• Karen

      He’s an idiot. Probably talking about the Express Lanes on the 91 – a freeway built in the 1960’s & 70’s.

  • Bob Brock

    The San Clemente Snowflakes are out in force today! NIMBYism at its finest. Toll Roads currently go through Anaheim, Orange, Irvine, Lake Forest, RSM, Laguna Niguel, Aliso Viejo, Laguna Hills, Newport Beach, etc., etc. and those cities have hardly been “destroyed”… in fact, the businesses in Portola Hills, Foothill Ranch and RSM are booming primarily because the 241 offers a way for customers, employees and residents to get there quickly and easily. And the last time I checked, the property values in those areas are still pretty high. San Clemente, get over yourself already.

    • Eva O’Ke

      Put it where it belongs behind San Clemente, not by parks, schools, senior centers taking millions of dollars of property values for ocean view homes that will become freeway view homes. The TCA settled with Surfrider and now San Clemente could be destroyed. The TCA has always gone by open space, not through neighborhoods and potentially seizing homes and businesses.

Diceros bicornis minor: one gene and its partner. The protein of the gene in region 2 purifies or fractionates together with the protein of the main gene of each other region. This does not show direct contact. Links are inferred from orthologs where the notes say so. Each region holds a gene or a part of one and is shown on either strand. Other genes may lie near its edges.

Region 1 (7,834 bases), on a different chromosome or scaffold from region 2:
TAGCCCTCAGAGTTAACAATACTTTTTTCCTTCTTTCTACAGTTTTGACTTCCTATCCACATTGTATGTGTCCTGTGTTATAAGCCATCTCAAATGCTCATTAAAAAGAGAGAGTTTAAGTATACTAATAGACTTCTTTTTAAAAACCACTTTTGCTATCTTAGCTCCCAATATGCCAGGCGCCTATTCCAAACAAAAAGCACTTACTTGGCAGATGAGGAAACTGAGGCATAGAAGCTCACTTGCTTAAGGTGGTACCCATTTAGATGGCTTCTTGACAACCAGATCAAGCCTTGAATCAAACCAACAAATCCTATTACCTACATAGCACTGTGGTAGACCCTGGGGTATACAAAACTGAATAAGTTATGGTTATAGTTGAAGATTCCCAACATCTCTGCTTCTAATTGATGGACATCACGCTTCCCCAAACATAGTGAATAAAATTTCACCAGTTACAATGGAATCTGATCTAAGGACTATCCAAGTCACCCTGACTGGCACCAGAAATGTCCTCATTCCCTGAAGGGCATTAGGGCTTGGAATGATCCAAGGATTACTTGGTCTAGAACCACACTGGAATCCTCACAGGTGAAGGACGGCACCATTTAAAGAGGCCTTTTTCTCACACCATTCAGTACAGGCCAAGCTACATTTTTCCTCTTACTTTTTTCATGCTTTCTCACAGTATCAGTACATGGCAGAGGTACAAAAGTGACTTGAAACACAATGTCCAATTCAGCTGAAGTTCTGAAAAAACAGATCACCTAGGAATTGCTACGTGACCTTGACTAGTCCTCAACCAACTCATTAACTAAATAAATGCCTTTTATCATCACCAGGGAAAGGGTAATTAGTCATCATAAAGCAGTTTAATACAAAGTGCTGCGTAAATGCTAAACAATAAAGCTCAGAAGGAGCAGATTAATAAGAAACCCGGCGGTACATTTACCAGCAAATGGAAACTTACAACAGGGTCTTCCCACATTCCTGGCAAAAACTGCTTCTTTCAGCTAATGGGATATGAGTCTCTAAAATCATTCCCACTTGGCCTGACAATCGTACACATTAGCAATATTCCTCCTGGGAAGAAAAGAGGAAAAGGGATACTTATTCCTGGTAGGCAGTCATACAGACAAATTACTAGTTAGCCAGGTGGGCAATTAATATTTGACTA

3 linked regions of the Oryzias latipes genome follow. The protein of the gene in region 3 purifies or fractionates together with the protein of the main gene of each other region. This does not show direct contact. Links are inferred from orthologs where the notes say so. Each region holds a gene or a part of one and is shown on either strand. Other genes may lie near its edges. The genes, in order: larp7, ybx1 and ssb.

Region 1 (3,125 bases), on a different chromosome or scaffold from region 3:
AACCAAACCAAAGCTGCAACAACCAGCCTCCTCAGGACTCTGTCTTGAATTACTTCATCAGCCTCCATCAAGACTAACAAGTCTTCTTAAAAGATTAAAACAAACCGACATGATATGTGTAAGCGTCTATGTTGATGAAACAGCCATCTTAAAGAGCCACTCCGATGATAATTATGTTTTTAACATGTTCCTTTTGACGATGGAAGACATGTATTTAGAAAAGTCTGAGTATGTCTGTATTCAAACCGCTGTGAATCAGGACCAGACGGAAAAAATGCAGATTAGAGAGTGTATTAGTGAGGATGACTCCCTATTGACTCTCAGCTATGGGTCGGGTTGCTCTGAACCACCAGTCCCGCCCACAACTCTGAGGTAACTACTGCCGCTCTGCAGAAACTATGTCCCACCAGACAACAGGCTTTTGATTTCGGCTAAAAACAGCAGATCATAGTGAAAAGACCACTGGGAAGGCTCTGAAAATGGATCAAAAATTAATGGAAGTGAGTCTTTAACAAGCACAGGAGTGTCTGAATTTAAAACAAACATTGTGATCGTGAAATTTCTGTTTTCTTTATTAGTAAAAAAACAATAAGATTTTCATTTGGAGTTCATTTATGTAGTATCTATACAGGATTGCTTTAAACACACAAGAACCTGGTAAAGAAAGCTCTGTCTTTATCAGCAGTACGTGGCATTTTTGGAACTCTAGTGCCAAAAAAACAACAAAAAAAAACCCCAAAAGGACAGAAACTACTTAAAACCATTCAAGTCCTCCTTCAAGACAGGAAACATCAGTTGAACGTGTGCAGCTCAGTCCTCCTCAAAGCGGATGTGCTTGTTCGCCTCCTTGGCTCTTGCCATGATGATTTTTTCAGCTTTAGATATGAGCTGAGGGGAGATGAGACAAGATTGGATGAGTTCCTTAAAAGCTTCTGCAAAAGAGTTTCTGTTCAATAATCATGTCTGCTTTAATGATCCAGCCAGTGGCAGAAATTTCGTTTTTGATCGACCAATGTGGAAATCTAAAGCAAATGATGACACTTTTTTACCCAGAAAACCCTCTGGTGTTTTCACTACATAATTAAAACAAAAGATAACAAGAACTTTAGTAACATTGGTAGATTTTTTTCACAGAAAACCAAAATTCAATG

• Eva O’Ke

      The 241 was built where there was no development. Rancho Santa Margarita wouldn’t exist without the 241. That city had no freeway to it. The 261 and 133 were also built in non-developed areas and then the city built around it. In fact, Irvine has been able to build much larger because of the areas the toll road opened up for development. The 73 only goes through the top half of Aliso Viejo, but skirts the borders of Laguna Niguel, Laguna Hills , Irvine and Newport Beach. So Mr. Brock’s comments that the toll roads go THROUGH these cities is not correct. What Toll Road goes through Anaheim and Orange? It is obvious Mr. Brock doesn’t know anything about the toll roads past his narrow-minded opinion of nimbyism. That is a statement you make when you have nothing else.

    • dan barba

      OK Bob well we are not here to call people names but if ya wanna be a kook we will call you a kook…
      and plowing down a town and adding a highway next to a high school is ILLEGAL we will use that in force the 5 is all ready too close to the many children that attend schools locally..

    • Laura Smith